Unpopular opinion incoming – most of the reviewers in my network drooled over this title. I didn’t. 2.5 stars.
Synopsis: In an East Asian world full of contemporary technology like video games or mobile phones, magic wielders are the defenders of the Empire’s coast, they are the “Sword of Kaigen”.
The narration follows two protagonists: Teenager Mamoru showing his magic and fighting talents, and confronted with news that the world isn’t as he was trained to belief. The second protagonist is his mother Misaki, who had a rebellious time as teenager fighting against crime in a foreign country. Now, she subsumes under the traditional role of women in pseudo-Japanese culture.
Both, the family and the whole village, face the danger of a war, and they need to defend their home at all costs.
Review: Reclusive author M.L. Wang declared that she discontinued the Theonite series with all its spinnoffs. As this novel is part of that series, we won’t see a followup anytime soon if at all. Also, Sword of Kaigen is supposed to be a standalone (in the author’s own words).
It just isn’t – Wang starts a complete new thread in the last fifth of the novel, including an assassination attempt, a new quest by Robin, and some other unfinished quests which in summary can only count as a huge cliffhanger. While the family relationships are well closed, and the village’s future secured, the whole novel feels more like a start of a series than a standalone.
The novel started absolutely aweful with a huge load of infodumping in a history lesson – can you imagine reading year numbers with arbitrary background information for pages? This isn’t the only case of infodumps, there were others like a theological discussion of two variants of religious beliefs. Better put those in an appendix, but never include them within an heavy action oriented narration like this one.
One of the main protagonists felt like a Gary Stu right from the start. I never could connect to the boy. How glad I am that the main protagonist is a middle-aged super woman hiding her light under the bushel for a long time.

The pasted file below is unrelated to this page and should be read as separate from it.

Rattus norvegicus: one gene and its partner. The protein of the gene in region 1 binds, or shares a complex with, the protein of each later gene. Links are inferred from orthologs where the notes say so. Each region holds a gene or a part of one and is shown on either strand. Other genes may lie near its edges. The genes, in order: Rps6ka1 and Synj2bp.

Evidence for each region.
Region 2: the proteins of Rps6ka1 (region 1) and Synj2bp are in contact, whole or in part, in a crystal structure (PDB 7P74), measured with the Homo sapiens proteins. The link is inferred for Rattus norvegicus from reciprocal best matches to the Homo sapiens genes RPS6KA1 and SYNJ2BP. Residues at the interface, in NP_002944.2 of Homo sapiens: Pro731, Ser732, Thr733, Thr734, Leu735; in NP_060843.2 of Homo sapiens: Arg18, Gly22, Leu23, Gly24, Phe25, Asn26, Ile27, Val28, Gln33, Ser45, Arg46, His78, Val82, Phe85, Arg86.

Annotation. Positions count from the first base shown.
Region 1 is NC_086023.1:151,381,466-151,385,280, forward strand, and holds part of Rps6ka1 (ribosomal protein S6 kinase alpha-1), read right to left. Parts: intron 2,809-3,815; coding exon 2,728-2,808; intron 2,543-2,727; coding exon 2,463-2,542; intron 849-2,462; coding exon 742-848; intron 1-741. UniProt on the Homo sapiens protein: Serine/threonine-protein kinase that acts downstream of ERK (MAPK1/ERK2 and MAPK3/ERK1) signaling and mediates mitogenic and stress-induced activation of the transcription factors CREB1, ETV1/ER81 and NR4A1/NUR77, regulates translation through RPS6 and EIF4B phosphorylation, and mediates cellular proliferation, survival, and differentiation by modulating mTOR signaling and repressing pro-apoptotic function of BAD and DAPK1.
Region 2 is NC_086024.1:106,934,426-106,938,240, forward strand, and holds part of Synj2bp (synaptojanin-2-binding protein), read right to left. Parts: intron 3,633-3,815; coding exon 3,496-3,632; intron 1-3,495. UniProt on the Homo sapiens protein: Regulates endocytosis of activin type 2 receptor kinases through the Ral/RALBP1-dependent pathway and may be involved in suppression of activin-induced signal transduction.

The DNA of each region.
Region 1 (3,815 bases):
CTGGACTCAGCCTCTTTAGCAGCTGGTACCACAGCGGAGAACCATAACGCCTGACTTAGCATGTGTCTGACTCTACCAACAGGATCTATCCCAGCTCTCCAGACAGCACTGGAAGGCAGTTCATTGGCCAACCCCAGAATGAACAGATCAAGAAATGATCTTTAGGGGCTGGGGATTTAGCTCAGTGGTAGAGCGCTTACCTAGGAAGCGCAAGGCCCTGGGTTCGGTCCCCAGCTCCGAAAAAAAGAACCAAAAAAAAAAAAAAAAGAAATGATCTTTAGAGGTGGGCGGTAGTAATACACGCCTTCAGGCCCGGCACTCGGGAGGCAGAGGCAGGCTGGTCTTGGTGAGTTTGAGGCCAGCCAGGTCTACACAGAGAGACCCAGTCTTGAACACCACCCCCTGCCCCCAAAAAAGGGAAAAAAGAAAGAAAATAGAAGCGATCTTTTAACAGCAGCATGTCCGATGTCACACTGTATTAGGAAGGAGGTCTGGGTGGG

Lots of resolutions of encounters felt heavy handed, like a deus ex machina. Also, the timing of other encounters was often unnatural and coerced to fit an intended result – like some letters from Misaki’s brother.
While I liked Misaki’s character in general, I wasn’t too convinced of her character development and that of her husband in a matter of hours.
The setting itself is derivative – the whole magic system stems from Avatar: The Last Airbender, as the author declared herself in an interview. The same is true for the culture, derived of old Japan, but conveniently placed in a secondary world. The author cherry-picked traditions, concepts, and behavior but didn’t commit to anything by it. Which is fine for itself, just don’t expect anything new, innovative, or imaginative that you haven’t seen before.
While the first part concentrated on Misaki’s son Mamoru as a main protagonist, the narration switched over to Misaki. This switch might look interesting from a structural perspective, but is heavy-handed retrospectively when Wang comments that Misaki was originally intended to die and Mamoru the only hero when she started writing. This shows through the whole structure of the novel.
I cannot stress how much this novel is in dire need of a guiding editor. It could have been so much better with a good bit of shortening, and ironing out the roughs, so that its really great parts could shine. With that I mean the awesome fights which is the real strength of this novel.
While some parts of the novel were entertaining, I had those constant hiccups with the structure, motives, and plot flow.
While the novel seems to have been great for many (including my daugther who buddy read this with me), it was only okish for me. But that’s only me, and you might feel far less irritated by the many flaws and just ride the tiger. So go and see yourself without my blessing 🙂